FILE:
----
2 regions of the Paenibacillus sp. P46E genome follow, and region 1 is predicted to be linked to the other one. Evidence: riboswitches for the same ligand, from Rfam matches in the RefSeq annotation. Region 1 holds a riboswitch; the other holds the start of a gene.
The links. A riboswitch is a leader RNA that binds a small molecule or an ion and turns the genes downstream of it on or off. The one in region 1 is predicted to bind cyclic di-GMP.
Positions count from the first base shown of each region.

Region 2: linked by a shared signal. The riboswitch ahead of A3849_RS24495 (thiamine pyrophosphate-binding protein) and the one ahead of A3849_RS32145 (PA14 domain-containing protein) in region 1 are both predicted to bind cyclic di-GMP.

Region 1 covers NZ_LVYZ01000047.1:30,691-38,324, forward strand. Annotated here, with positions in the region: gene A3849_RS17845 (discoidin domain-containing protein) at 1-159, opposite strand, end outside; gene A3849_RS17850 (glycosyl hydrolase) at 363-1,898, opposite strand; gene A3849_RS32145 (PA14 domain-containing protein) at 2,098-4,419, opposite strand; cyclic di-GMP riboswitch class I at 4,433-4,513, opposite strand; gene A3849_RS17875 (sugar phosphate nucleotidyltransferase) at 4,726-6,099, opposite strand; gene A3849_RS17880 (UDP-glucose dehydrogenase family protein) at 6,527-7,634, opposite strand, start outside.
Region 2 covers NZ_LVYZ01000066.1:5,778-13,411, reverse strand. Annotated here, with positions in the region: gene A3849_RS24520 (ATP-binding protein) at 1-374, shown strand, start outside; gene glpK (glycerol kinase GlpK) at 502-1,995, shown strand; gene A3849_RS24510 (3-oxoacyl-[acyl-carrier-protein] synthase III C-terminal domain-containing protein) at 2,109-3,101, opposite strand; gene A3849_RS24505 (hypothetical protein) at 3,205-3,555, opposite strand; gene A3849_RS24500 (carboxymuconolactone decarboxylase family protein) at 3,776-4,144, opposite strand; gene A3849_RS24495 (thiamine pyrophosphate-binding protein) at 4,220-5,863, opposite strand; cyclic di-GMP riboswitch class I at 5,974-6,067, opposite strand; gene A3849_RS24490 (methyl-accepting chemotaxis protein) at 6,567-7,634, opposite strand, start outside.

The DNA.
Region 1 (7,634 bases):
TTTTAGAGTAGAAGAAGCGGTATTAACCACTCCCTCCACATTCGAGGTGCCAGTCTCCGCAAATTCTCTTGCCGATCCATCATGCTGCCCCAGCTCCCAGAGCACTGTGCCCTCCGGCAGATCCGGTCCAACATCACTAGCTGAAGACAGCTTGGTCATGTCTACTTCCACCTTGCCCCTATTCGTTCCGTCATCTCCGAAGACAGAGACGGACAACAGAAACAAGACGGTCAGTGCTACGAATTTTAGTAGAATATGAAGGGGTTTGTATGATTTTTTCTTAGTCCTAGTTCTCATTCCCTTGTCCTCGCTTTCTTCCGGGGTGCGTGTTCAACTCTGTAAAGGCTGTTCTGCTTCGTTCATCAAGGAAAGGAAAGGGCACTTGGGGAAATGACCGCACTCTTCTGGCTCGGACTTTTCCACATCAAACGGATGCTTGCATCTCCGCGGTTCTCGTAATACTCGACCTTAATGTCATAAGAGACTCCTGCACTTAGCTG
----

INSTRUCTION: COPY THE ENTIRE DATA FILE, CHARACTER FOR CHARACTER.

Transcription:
2 regions of the Paenibacillus sp. P46E genome follow, and region 1 is predicted to be linked to the other one. Evidence: riboswitches for the same ligand, from Rfam matches in the RefSeq annotation. Region 1 holds a riboswitch; the other holds the start of a gene.
The links. A riboswitch is a leader RNA that binds a small molecule or an ion and turns the genes downstream of it on or off. The one in region 1 is predicted to bind cyclic di-GMP.
Positions count from the first base shown of each region.

Region 2: linked by a shared signal. The riboswitch ahead of A3849_RS24495 (thiamine pyrophosphate-binding protein) and the one ahead of A3849_RS32145 (PA14 domain-containing protein) in region 1 are both predicted to bind cyclic di-GMP.

Region 1 covers NZ_LVYZ01000047.1:30,691-38,324, forward strand. Annotated here, with positions in the region: gene A3849_RS17845 (discoidin domain-containing protein) at 1-159, opposite strand, end outside; gene A3849_RS17850 (glycosyl hydrolase) at 363-1,898, opposite strand; gene A3849_RS32145 (PA14 domain-containing protein) at 2,098-4,419, opposite strand; cyclic di-GMP riboswitch class I at 4,433-4,513, opposite strand; gene A3849_RS17875 (sugar phosphate nucleotidyltransferase) at 4,726-6,099, opposite strand; gene A3849_RS17880 (UDP-glucose dehydrogenase family protein) at 6,527-7,634, opposite strand, start outside.
Region 2 covers NZ_LVYZ01000066.1:5,778-13,411, reverse strand. Annotated here, with positions in the region: gene A3849_RS24520 (ATP-binding protein) at 1-374, shown strand, start outside; gene glpK (glycerol kinase GlpK) at 502-1,995, shown strand; gene A3849_RS24510 (3-oxoacyl-[acyl-carrier-protein] synthase III C-terminal domain-containing protein) at 2,109-3,101, opposite strand; gene A3849_RS24505 (hypothetical protein) at 3,205-3,555, opposite strand; gene A3849_RS24500 (carboxymuconolactone decarboxylase family protein) at 3,776-4,144, opposite strand; gene A3849_RS24495 (thiamine pyrophosphate-binding protein) at 4,220-5,863, opposite strand; cyclic di-GMP riboswitch class I at 5,974-6,067, opposite strand; gene A3849_RS24490 (methyl-accepting chemotaxis protein) at 6,567-7,634, opposite strand, start outside.

The DNA.
Region 1 (7,634 bases):
TTTTAGAGTAGAAGAAGCGGTATTAACCACTCCCTCCACATTCGAGGTGCCAGTCTCCGCAAATTCTCTTGCCGATCCATCATGCTGCCCCAGCTCCCAGAGCACTGTGCCCTCCGGCAGATCCGGTCCAACATCACTAGCTGAAGACAGCTTGGTCATGTCTACTTCCACCTTGCCCCTATTCGTTCCGTCATCTCCGAAGACAGAGACGGACAACAGAAACAAGACGGTCAGTGCTACGAATTTTAGTAGAATATGAAGGGGTTTGTATGATTTTTTCTTAGTCCTAGTTCTCATTCCCTTGTCCTCGCTTTCTTCCGGGGTGCGTGTTCAACTCTGTAAAGGCTGTTCTGCTTCGTTCATCAAGGAAAGGAAAGGGCACTTGGGGAAATGACCGCACTCTTCTGGCTCGGACTTTTCCACATCAAACGGATGCTTGCATCTCCGCGGTTCTCGTAATACTCGACCTTAATGTCATAAGAGACTCCTGCACTTAGCTG